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Home > Cats > Maine Coon Health Problems: 6 Vet Reviewed Concerns & Treatments

Maine Coon Health Problems: 6 Vet Reviewed Concerns & Treatments

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Reviewed & Fact-Checked By

Dr. Tabitha Henson

Veterinarian, DVM

The information is current and up-to-date in accordance with the latest veterinarian research.

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Maine Coon cats are big, hardy cats, but that doesn’t mean that they’re always in perfect health. In fact, there are quite a few health issues that are common among Maine Coon cats—either because they’re genetically linked or because they’re inherent risks in larger breeds.

Even though most Maine Coon cats won’t have serious health problems, knowing what to look out for—big and small—can help your cat live a healthy, long life.


The 6 Maine Coon Health Problems

1. Hip Dysplasia

Hip dysplasia is a rare condition in cats caused by misshapen hip joints that lead to joint stress and pain. Although it’s relatively uncommon, it occurs mostly in larger cats like Maine Coons, and some doctors estimate that up to 18% of Maine Coon cats suffer from the disease. It’s caused by a combination of genetic and environmental factors. It is characterized by deteriorating hip joints that lead to inflammation and pain.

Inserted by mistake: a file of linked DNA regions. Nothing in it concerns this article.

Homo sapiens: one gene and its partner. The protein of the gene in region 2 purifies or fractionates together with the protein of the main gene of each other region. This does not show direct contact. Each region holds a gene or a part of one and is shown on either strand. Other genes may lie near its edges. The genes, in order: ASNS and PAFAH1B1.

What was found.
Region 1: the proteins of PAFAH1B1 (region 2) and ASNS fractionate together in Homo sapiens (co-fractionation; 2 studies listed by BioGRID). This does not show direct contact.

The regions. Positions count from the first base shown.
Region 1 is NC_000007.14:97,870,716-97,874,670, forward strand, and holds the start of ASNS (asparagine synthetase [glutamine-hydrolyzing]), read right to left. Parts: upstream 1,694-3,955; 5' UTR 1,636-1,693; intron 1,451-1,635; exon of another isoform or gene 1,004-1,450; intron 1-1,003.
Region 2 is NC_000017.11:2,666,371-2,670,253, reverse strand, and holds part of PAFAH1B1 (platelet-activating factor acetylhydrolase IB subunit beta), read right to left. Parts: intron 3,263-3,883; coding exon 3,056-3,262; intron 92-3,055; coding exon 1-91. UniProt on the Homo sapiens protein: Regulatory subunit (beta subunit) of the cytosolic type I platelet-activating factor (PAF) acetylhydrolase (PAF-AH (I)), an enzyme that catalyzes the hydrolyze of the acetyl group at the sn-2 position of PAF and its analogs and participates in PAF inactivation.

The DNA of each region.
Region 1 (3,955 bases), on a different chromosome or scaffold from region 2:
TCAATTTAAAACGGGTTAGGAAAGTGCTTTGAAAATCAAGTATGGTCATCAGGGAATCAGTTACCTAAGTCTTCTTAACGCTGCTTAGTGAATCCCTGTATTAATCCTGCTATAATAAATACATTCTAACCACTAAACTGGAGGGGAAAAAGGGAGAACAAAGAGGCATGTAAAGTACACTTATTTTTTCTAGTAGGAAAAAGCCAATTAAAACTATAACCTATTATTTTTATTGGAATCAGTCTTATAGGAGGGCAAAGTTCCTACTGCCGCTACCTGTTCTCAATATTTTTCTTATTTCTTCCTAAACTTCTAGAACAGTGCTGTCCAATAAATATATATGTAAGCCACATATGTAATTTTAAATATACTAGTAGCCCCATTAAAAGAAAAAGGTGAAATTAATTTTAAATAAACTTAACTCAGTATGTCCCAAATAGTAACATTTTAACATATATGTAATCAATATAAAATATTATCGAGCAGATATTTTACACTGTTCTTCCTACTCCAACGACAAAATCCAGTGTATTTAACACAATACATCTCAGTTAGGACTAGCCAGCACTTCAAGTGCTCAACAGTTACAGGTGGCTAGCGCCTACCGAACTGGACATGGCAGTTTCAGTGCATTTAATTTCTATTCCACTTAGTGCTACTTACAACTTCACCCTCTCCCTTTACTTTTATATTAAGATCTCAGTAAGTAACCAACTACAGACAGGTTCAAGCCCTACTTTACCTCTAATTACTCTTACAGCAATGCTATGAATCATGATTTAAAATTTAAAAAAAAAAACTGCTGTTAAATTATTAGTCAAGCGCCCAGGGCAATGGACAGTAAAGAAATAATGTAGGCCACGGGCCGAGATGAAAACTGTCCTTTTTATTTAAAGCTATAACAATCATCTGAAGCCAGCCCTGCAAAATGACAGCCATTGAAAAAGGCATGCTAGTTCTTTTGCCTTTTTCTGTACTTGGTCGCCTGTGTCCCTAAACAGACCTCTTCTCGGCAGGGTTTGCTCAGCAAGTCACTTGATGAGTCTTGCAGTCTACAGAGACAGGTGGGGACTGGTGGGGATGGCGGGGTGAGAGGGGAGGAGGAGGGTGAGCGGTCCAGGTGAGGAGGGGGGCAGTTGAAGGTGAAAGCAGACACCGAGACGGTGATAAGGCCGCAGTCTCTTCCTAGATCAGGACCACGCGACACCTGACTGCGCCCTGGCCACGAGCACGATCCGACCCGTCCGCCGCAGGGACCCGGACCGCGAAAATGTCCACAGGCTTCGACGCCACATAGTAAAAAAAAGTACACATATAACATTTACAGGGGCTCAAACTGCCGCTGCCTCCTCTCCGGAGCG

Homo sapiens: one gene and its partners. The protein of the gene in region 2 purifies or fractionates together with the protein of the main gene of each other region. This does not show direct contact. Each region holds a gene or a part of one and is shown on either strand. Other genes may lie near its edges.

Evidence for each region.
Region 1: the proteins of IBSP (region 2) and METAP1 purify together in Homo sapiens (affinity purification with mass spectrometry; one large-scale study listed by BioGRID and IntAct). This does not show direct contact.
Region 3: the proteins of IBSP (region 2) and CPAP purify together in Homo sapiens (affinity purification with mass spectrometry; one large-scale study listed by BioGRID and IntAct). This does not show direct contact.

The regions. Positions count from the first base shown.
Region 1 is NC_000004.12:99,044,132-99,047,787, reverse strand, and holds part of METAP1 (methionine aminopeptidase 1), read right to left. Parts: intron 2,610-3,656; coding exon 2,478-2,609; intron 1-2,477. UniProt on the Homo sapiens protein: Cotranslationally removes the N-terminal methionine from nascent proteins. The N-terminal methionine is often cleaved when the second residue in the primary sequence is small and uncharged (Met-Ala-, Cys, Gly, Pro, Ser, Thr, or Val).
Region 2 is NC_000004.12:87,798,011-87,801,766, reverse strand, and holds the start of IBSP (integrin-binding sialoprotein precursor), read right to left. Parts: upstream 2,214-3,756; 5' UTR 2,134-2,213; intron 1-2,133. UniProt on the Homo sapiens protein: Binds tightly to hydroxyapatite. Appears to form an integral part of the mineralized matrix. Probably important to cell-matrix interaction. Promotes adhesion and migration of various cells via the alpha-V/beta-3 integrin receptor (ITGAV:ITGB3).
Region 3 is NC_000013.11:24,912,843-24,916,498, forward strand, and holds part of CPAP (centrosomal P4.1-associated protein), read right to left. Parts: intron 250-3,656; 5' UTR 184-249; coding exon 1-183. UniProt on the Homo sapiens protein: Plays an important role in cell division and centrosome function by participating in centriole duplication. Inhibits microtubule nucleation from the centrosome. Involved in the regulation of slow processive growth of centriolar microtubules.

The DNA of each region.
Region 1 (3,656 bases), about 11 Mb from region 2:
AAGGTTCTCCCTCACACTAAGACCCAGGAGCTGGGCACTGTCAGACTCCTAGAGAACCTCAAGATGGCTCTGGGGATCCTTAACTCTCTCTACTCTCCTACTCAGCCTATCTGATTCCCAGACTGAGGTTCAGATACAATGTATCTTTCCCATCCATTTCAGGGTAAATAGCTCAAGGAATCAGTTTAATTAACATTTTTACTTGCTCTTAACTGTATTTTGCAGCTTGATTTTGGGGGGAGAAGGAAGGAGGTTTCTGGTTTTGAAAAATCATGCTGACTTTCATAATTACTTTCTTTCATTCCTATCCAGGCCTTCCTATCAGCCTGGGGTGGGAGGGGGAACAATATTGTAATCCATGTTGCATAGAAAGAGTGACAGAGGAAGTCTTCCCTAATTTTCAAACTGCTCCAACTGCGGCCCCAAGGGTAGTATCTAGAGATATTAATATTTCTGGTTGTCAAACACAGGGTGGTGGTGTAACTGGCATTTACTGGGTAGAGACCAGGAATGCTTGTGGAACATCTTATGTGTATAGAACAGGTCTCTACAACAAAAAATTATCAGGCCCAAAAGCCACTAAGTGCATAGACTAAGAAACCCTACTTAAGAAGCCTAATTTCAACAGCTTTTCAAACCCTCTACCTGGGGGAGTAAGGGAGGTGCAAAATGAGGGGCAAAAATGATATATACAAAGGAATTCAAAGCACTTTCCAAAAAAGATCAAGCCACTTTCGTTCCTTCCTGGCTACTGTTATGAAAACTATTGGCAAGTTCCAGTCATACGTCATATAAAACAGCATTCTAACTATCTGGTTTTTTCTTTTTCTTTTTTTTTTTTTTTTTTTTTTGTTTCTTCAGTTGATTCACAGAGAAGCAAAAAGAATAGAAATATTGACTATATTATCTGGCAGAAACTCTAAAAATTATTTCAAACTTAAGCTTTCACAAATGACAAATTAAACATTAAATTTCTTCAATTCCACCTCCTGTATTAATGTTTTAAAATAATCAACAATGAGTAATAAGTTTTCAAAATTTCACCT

• Limited mobility
  • Hopping gait
  • Loss of thigh muscle
  • Enlarged shoulder muscles/excess weight rested on forelegs
  • Signs of hip pain

Prevention and Treatment

Because hip dysplasia is mostly genetic, look for ethical breeders that avoid breeding unhealthy cats. If your cat develops hip dysplasia, treatment can involve surgery in major cases and a range of therapies in less severe cases. Physiotherapy exercises can strengthen joints and muscles. Obesity is a major compounding factor that worsens hip dysplasia.

tortie maine coon lying on sofa
Image Credit: Akifyeva S, Shutterstock

2. Hypertrophic Cardiomyopathy

Cats with hypertrophic cardiomyopathy (HCM) have abnormal hearts with thickened walls that constrict blood flow through the heart. The exact cause is unknown, but it is believed to have a genetic component. Cats with HCM may have stamina issues or signs of heart distress and are at a high risk of sudden heart failure.

  • Signs may not be present or obvious
  • Labored breathing
  • Lethargy
  • Diagnosed via echocardiography

Prevention and Treatment

This is a genetic disease that can only be prevented by ethical breeding. Cats with the condition can be treated with medications that decrease the likelihood of heart failure. Cats with HCM may go on to live several years after diagnosis with minimal symptoms.

3. Obesity

Although all types of cats are susceptible to obesity, large-framed cats like Maine Coons are especially in danger. Maine Coon cats also have long fur that may disguise mild obesity. The easiest way to tell if your cat is being overfed is to weigh your cat regularly—a healthy Maine Coon usually weighs between 12 and 18 pounds depending on size. Obesity can lead to difficulty exercising and grooming and exacerbate or cause many other dangerous health conditions.

  • Weight gain
  • Lack of activity
  • Inability to feel rib bones through skin
  • No visible waistline

Prevention and Treatment